‘Get On Up’ Falls Under its Own Weight

Biopics of famous singers are nothing new. From The Buddy Holly Story to Walk the Line to Coal Miner’s Daughter to Lady Sings the Blues, Hollywood craves delving into the psyche of a tortured entertainer. It loves to scrutinize enigmatic musicians who live far from the reality of the Average Joe theatergoer. There is an allure to dissect and analyze. To analyze a musician, to find out who they really are, how they got to where they are-an attempt to demystify an allusive creature and answer the question, why are they different than ‘us’? Get On Up is no different. Unfortunately for us, all Get On Up does is present us with an aimless, chaotic story that leaves us analyzing what the filmmakers were trying to accomplish.

The film basically presents us with a series of snippets of James Brown’s life. From his very unstable childhood to his start in music and then to his revolutionary contributions to the art, the film plays much like a scrapbook set to music. It introduces those who had an important impact on Brown’s life including two wives, his loyal friend Bobby Byrd (Nelsan Ellis) and manager Ben Bart (Dan Aykroyd). It ends portraying (probably rightly so) James Brown as an off balanced eccentric who seemed to lose touch with reality near the end of his life. Regrettably, it does so with little cohesiveness and throughout we’re presented with an array of different themes. The film seems to send the message that music is the great equalizer that transcends all boundaries when Brown demands to play Boston right after Martin Luther King’s assassination and then quells what was almost a riot, not to mention with his musical assent and early success in business as an African American man in a society with a dismal history of race relations. Then there is the theme of friendship and loyalty. Bobby Byrd was Brown’s most loyal friend, standing by him during tumultuous times. The film shows Byrd (the real Bobby Byrd served as a historical consultant) not only as the man who gave Brown his first chance in music, but who gave him a chance in life when the Byrd family took him in after a stint in jail. In true biopic fashion, it also tells the story of a musician’s success, failure, revitalization and introspection as Brown turns into an idiosyncratic entertainer who is burdened by his own success.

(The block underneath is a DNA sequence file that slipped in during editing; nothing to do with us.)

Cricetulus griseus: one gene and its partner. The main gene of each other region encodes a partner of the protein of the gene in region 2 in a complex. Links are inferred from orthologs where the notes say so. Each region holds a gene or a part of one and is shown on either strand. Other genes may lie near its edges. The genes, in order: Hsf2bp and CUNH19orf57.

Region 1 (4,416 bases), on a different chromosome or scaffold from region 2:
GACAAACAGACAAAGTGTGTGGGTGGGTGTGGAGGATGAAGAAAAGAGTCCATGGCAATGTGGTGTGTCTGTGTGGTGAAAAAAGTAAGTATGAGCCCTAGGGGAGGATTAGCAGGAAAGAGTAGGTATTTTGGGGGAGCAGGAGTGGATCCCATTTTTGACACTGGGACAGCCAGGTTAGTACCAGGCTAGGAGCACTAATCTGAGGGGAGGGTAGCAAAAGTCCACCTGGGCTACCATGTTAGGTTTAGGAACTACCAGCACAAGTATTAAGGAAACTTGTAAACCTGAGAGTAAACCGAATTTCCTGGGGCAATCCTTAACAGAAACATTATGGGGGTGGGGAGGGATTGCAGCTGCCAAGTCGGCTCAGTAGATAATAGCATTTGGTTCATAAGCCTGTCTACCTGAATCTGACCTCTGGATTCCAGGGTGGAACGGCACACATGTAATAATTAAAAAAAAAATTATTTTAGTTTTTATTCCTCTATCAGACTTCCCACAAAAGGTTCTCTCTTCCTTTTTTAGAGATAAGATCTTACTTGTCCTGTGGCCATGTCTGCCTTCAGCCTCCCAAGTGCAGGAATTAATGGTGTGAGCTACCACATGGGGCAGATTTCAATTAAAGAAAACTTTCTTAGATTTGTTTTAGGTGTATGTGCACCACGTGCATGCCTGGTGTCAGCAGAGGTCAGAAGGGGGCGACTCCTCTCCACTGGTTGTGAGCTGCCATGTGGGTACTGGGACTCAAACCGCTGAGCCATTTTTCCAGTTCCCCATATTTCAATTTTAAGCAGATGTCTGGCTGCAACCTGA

Screenwriters Jez and John-Henry Butterworth have written a screenplay that either tries to answer too many questions or knows that it can’t answer any of those presented. Lost in flashbacks and flash-forwards is who the real James Brown was. Surely a complex character, maybe Brown too easily becomes a caricature of himself. Ultimately, the filmmakers bought into his image, letting him off the hook for being egocentric, arrogant and emotionally manipulative because he was a charismatic entertainer who made an indelible mark on music.

This movie has everything going for it. It has director Tate Taylor, best known for directing The Help; actresses Octavia Spencer and Viola Davis, both Oscar nominees for their roles in The Help with Spencer winning for Best Supporting Actress; Dan Aykroyd, who famously acted alongside James Brown in The Blues Brothers and Doctor Detroit; producers Brian Grazer and Mick Jagger; Sharen Davis, costume designer known for her impeccable designs in Ray, Dream Girls, and The Help. If all that weren’t enough, it has breakout star of 42, Chadwick Boseman, playing James Brown. Across the board the performances are what holds this movie. That and the music; James Brown is a legend for a reason and we are reminded of why throughout. All this shows that you can have all the pieces but still miss. In the end, great performances are lost in a confusing script with little direction resulting in a movie that aimlessly takes the audience along a 138-minute journey and then never answers who James Brown really was.